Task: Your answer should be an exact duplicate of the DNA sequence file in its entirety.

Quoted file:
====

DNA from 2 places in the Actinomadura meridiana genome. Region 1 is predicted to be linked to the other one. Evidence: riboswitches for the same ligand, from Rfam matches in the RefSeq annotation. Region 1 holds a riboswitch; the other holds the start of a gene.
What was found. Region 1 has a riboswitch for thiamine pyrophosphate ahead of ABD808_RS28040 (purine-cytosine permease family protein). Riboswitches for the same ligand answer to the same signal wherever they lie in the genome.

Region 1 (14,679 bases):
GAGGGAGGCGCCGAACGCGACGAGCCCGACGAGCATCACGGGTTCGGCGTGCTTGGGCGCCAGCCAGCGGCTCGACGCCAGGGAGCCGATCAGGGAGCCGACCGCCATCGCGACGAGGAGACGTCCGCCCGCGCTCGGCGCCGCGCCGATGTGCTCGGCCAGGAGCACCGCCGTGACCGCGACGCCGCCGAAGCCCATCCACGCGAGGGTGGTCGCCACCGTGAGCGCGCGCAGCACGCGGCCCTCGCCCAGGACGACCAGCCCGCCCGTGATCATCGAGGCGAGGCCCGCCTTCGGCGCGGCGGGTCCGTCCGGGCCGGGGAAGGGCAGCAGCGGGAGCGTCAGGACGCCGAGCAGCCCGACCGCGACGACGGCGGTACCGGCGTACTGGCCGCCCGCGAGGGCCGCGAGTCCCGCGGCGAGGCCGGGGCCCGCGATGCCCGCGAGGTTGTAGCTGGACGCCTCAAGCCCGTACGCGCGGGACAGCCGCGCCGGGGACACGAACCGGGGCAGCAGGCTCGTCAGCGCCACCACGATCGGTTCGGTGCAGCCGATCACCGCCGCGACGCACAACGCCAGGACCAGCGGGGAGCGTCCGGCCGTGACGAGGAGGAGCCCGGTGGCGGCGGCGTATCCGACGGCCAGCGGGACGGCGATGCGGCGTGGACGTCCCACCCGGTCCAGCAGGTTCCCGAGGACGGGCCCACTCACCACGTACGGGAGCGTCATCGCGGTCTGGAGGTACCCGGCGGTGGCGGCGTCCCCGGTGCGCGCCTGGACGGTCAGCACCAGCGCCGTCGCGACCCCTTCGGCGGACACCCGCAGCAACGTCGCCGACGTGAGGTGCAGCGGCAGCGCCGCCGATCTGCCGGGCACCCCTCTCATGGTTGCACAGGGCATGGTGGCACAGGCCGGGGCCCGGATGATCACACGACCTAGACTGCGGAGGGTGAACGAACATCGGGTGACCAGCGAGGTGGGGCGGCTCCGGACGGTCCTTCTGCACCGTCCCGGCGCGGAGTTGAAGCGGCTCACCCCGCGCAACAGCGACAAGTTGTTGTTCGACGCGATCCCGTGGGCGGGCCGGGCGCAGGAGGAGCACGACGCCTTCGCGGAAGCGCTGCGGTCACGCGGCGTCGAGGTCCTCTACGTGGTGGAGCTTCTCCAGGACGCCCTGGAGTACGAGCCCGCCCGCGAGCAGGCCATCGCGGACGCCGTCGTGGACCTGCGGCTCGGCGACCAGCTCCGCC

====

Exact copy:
DNA from 2 places in the Actinomadura meridiana genome. Region 1 is predicted to be linked to the other one. Evidence: riboswitches for the same ligand, from Rfam matches in the RefSeq annotation. Region 1 holds a riboswitch; the other holds the start of a gene.
What was found. Region 1 has a riboswitch for thiamine pyrophosphate ahead of ABD808_RS28040 (purine-cytosine permease family protein). Riboswitches for the same ligand answer to the same signal wherever they lie in the genome.

Region 1 (14,679 bases):
GAGGGAGGCGCCGAACGCGACGAGCCCGACGAGCATCACGGGTTCGGCGTGCTTGGGCGCCAGCCAGCGGCTCGACGCCAGGGAGCCGATCAGGGAGCCGACCGCCATCGCGACGAGGAGACGTCCGCCCGCGCTCGGCGCCGCGCCGATGTGCTCGGCCAGGAGCACCGCCGTGACCGCGACGCCGCCGAAGCCCATCCACGCGAGGGTGGTCGCCACCGTGAGCGCGCGCAGCACGCGGCCCTCGCCCAGGACGACCAGCCCGCCCGTGATCATCGAGGCGAGGCCCGCCTTCGGCGCGGCGGGTCCGTCCGGGCCGGGGAAGGGCAGCAGCGGGAGCGTCAGGACGCCGAGCAGCCCGACCGCGACGACGGCGGTACCGGCGTACTGGCCGCCCGCGAGGGCCGCGAGTCCCGCGGCGAGGCCGGGGCCCGCGATGCCCGCGAGGTTGTAGCTGGACGCCTCAAGCCCGTACGCGCGGGACAGCCGCGCCGGGGACACGAACCGGGGCAGCAGGCTCGTCAGCGCCACCACGATCGGTTCGGTGCAGCCGATCACCGCCGCGACGCACAACGCCAGGACCAGCGGGGAGCGTCCGGCCGTGACGAGGAGGAGCCCGGTGGCGGCGGCGTATCCGACGGCCAGCGGGACGGCGATGCGGCGTGGACGTCCCACCCGGTCCAGCAGGTTCCCGAGGACGGGCCCACTCACCACGTACGGGAGCGTCATCGCGGTCTGGAGGTACCCGGCGGTGGCGGCGTCCCCGGTGCGCGCCTGGACGGTCAGCACCAGCGCCGTCGCGACCCCTTCGGCGGACACCCGCAGCAACGTCGCCGACGTGAGGTGCAGCGGCAGCGCCGCCGATCTGCCGGGCACCCCTCTCATGGTTGCACAGGGCATGGTGGCACAGGCCGGGGCCCGGATGATCACACGACCTAGACTGCGGAGGGTGAACGAACATCGGGTGACCAGCGAGGTGGGGCGGCTCCGGACGGTCCTTCTGCACCGTCCCGGCGCGGAGTTGAAGCGGCTCACCCCGCGCAACAGCGACAAGTTGTTGTTCGACGCGATCCCGTGGGCGGGCCGGGCGCAGGAGGAGCACGACGCCTTCGCGGAAGCGCTGCGGTCACGCGGCGTCGAGGTCCTCTACGTGGTGGAGCTTCTCCAGGACGCCCTGGAGTACGAGCCCGCCCGCGAGCAGGCCATCGCGGACGCCGTCGTGGACCTGCGGCTCGGCGACCAGCTCCGCC